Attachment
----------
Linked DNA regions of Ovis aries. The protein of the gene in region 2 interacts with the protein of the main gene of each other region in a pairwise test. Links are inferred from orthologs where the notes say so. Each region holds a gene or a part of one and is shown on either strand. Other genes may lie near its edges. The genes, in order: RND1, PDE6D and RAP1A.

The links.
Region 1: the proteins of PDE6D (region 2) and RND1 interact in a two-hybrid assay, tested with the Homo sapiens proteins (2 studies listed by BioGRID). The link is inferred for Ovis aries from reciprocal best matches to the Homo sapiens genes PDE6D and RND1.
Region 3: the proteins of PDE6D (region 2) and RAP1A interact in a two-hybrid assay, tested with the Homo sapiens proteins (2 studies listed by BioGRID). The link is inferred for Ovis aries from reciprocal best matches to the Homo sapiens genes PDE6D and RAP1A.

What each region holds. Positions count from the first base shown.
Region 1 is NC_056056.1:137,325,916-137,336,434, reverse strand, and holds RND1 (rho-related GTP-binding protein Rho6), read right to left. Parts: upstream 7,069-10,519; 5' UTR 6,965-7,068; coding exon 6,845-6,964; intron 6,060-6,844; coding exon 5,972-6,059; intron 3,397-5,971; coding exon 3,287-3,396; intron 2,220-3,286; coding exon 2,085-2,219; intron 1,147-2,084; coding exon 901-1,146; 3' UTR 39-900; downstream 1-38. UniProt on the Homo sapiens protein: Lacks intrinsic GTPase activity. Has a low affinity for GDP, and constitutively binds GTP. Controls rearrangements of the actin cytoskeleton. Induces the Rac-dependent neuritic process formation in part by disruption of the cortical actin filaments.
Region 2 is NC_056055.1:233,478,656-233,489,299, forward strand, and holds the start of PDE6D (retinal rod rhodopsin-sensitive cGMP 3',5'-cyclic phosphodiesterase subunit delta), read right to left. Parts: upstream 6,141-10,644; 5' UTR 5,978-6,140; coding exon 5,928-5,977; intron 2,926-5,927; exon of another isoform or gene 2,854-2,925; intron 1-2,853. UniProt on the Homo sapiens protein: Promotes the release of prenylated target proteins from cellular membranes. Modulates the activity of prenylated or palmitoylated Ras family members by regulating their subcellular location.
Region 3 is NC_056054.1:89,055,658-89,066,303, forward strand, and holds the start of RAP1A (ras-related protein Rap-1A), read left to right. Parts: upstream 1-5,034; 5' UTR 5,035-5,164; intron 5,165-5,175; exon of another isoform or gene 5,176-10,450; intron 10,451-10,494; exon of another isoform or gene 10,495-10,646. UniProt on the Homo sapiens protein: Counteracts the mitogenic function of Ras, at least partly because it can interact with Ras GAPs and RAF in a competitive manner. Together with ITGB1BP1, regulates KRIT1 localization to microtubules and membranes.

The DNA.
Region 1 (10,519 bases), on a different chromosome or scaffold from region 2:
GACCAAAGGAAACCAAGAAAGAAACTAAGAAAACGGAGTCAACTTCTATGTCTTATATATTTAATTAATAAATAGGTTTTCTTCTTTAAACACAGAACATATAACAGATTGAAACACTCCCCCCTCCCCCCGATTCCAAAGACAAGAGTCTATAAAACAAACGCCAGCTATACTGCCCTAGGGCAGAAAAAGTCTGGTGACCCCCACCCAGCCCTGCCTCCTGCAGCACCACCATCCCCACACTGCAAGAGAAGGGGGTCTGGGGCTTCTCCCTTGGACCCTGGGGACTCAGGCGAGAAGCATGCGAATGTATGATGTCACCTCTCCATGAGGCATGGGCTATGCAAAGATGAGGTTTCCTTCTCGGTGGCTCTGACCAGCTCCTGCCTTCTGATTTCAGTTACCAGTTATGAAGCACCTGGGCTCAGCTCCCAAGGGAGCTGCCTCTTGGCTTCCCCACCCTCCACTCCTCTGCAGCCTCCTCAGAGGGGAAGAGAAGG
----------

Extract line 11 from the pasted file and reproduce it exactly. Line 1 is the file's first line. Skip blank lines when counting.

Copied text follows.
GACCAAAGGAAACCAAGAAAGAAACTAAGAAAACGGAGTCAACTTCTATGTCTTATATATTTAATTAATAAATAGGTTTTCTTCTTTAAACACAGAACATATAACAGATTGAAACACTCCCCCCTCCCCCCGATTCCAAAGACAAGAGTCTATAAAACAAACGCCAGCTATACTGCCCTAGGGCAGAAAAAGTCTGGTGACCCCCACCCAGCCCTGCCTCCTGCAGCACCACCATCCCCACACTGCAAGAGAAGGGGGTCTGGGGCTTCTCCCTTGGACCCTGGGGACTCAGGCGAGAAGCATGCGAATGTATGATGTCACCTCTCCATGAGGCATGGGCTATGCAAAGATGAGGTTTCCTTCTCGGTGGCTCTGACCAGCTCCTGCCTTCTGATTTCAGTTACCAGTTATGAAGCACCTGGGCTCAGCTCCCAAGGGAGCTGCCTCTTGGCTTCCCCACCCTCCACTCCTCTGCAGCCTCCTCAGAGGGGAAGAGAAGG